Welcome to the wonderful world of convergence!
Harpagolestes uintensis (Fig. 2) and H. macrocephalus (Fig. 1) look similar enough to be considered similar, but they are not congeneric in the LRT. One of them needs a new generic name.
Of the several heresies
recovered by the large reptile tree (LRT, 1120 taxa) the latest is the separation of some former mesonychids (Fig. 1, Andrewsarchus, Sinonyx, Hapalodectes) from current and traditional mesonychids (Fig. 2, Mesonyx and Harpagolestes uintensis). The clade of former mesonychids now nests as giant tenrecs. This clade produced odontocete whales and transitional taxa. The latter group of true mesonychids gave rise to mysticete (baleen) whales and the following transitional taxa: hippos, anthrobunids and desmostylians.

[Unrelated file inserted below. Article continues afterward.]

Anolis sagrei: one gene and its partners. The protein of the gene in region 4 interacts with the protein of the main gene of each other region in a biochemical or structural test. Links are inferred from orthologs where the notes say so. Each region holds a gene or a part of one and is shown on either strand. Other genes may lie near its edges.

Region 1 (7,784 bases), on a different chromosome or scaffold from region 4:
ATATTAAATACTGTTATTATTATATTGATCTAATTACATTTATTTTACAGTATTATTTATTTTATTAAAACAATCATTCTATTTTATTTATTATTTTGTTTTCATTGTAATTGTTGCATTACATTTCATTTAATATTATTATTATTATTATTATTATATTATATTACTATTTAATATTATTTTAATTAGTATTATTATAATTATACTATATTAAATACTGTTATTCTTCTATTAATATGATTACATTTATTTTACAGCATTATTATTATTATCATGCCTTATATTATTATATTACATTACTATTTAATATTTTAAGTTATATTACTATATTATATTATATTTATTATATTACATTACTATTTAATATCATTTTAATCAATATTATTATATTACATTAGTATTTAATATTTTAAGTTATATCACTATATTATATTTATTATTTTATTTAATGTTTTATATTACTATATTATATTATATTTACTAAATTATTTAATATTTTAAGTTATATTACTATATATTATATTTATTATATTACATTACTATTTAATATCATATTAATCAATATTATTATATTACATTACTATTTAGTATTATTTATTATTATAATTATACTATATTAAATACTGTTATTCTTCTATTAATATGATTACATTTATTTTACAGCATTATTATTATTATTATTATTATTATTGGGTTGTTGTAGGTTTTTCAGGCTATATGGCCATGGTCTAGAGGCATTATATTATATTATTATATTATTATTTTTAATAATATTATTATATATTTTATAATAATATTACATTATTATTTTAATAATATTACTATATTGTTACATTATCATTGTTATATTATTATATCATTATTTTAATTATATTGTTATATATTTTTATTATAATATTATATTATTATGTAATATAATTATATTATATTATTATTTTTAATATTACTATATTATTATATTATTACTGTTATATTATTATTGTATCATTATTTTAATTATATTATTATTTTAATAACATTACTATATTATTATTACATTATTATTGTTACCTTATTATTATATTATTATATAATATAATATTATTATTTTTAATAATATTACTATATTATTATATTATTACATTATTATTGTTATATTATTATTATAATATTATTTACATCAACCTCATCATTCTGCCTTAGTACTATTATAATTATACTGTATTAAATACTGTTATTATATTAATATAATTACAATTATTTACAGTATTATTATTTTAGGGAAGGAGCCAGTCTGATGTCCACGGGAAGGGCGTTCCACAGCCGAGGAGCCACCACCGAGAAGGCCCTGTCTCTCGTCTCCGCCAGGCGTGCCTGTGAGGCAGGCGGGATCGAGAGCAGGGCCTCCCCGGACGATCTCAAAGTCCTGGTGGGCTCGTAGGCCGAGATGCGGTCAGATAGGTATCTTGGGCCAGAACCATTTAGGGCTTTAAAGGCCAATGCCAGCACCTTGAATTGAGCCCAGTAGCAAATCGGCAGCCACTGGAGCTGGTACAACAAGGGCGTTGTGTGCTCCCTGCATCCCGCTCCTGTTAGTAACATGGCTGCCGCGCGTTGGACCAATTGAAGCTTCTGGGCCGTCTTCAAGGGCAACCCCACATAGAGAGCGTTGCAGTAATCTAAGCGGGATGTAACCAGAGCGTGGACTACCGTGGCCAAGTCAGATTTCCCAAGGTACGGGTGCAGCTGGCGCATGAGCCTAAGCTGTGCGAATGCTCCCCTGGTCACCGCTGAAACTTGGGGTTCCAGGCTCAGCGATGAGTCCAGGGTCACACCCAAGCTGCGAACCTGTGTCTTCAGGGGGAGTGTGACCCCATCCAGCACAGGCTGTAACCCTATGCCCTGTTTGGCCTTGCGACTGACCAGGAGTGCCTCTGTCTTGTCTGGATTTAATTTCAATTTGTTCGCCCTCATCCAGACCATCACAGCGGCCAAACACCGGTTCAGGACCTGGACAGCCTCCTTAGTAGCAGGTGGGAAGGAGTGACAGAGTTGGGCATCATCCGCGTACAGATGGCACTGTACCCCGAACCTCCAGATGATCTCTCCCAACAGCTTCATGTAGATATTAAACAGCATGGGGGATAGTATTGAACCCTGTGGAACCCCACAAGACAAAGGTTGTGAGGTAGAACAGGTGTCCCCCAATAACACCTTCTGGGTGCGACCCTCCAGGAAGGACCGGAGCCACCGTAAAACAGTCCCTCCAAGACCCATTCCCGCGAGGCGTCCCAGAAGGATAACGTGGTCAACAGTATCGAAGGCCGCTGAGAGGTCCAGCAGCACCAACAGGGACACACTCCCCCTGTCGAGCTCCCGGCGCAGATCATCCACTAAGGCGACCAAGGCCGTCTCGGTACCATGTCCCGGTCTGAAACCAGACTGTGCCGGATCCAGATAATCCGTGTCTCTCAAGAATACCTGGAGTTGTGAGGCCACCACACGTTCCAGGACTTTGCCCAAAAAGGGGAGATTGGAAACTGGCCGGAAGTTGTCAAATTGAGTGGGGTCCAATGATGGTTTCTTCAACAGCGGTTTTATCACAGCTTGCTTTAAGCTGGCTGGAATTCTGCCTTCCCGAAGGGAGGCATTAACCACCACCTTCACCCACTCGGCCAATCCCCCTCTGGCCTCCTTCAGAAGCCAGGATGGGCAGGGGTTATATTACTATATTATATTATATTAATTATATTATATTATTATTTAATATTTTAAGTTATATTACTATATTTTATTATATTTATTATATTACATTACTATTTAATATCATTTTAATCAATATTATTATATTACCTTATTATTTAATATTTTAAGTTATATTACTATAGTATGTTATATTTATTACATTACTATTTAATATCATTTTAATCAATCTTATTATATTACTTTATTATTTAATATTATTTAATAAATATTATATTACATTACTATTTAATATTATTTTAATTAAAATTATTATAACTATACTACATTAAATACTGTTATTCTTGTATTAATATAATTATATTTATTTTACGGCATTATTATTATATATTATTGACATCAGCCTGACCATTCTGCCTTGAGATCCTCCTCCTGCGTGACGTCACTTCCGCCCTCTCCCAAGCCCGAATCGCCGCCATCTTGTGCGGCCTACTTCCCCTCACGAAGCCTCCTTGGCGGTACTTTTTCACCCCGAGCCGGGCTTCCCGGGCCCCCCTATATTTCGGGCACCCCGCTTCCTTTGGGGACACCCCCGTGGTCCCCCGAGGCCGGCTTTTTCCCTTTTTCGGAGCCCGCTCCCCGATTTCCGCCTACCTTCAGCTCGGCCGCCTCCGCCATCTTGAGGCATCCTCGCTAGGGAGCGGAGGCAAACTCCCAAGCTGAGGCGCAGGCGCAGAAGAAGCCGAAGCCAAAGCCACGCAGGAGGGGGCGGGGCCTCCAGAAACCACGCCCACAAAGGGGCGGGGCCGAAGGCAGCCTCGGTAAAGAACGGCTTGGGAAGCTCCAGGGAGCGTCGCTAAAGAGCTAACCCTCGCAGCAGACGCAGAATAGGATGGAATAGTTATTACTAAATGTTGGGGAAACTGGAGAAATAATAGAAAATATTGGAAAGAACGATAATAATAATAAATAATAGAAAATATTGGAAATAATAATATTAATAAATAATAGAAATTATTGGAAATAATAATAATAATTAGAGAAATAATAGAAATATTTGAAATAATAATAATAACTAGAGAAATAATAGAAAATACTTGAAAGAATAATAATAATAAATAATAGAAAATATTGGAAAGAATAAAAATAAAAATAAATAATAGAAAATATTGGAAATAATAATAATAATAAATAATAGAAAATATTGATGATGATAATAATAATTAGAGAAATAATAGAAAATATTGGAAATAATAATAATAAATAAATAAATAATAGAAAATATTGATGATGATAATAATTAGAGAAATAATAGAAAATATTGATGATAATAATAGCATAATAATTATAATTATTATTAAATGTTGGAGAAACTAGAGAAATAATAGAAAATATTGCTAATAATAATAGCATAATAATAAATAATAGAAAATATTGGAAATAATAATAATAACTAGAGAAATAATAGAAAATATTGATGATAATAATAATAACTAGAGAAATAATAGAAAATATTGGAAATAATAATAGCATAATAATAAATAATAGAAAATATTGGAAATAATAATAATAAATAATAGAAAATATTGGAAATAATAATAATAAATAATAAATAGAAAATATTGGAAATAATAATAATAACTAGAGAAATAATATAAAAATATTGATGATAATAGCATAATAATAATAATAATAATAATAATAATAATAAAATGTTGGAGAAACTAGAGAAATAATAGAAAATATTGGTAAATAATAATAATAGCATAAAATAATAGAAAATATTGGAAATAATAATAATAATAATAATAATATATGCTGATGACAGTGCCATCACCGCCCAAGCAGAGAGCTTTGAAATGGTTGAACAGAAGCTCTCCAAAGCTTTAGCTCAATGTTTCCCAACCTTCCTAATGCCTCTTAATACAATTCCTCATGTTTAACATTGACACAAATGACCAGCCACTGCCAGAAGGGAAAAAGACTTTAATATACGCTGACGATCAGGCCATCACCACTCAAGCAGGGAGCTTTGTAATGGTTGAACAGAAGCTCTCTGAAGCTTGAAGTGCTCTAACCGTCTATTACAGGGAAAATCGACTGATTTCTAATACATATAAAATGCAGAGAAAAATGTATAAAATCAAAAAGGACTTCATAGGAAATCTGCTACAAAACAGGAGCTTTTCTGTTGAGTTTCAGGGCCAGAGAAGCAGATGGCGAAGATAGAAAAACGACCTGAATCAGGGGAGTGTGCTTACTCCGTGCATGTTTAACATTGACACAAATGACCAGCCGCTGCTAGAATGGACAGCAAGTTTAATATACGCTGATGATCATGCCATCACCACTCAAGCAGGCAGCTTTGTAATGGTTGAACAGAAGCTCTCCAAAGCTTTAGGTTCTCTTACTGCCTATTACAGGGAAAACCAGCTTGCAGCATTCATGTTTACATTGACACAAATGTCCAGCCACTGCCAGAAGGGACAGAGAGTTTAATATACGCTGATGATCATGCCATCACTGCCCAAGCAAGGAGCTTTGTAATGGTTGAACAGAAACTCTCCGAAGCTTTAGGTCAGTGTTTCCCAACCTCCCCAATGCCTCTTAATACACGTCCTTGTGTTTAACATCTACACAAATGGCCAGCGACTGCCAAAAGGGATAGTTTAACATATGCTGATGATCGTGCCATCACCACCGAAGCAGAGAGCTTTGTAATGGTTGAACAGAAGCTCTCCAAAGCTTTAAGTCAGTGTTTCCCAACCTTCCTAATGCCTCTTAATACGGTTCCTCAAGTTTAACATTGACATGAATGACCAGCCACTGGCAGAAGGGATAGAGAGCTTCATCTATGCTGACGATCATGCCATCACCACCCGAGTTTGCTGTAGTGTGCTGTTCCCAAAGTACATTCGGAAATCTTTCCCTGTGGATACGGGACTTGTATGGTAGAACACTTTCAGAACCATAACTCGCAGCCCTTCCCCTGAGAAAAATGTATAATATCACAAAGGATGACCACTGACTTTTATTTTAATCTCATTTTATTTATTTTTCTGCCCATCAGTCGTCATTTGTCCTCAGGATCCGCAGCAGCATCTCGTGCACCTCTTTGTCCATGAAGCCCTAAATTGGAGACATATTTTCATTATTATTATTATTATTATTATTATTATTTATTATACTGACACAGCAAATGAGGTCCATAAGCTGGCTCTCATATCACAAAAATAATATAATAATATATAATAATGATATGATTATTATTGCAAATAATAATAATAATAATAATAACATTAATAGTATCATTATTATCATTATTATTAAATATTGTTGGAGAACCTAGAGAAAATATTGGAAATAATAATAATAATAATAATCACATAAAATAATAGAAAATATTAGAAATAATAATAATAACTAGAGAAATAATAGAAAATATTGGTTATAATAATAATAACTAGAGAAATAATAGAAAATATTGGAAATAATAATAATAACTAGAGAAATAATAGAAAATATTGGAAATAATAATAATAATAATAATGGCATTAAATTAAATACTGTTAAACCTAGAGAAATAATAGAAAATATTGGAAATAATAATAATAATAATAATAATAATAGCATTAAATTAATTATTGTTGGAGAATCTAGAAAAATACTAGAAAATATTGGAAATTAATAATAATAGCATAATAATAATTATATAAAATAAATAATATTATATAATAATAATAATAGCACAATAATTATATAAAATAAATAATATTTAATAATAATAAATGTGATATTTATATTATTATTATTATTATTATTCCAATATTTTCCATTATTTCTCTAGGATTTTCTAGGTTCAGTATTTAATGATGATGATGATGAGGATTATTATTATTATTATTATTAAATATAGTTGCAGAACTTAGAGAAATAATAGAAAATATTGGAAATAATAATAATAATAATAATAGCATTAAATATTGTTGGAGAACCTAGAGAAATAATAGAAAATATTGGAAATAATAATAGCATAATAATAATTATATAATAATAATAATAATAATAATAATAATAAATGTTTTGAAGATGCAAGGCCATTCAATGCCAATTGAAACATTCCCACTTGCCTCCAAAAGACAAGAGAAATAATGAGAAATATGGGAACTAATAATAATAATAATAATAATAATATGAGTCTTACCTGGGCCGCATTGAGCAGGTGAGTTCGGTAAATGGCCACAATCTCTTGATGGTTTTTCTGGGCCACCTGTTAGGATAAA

Today the addition of Harpagolestes macrocephalus
(Fig. 1) to the LRT nests it not congenerically with Harpagolestes uintensis (Fig. 2), but between Andrewsarchus and Sinonyx. So the two are not congeneric.
We’ve seen convergence many times
in the LRT. This is just one more example of convergence that has been traditionally overlooked.
Deleting nine tenrecs
on either side of Sinonyx + Andrewsarchus + H. macrocephalus changes nothing in the LRT. The above taxa still nest with odontocetes far from mesonychids through mysticetes, though some loss of resolution occurs in the mammal subset of the LRT.
Deleting hippos and anthracobunids
from the mesonychid clade changes nothing.
O’Leary MA and Rose KD 1995. Postcranial skeleton of the early Eocene mesonychid Pachyaena (Mammalia: Mesonychia). Journal of Vertebrate Paleontology 15(2):401-430.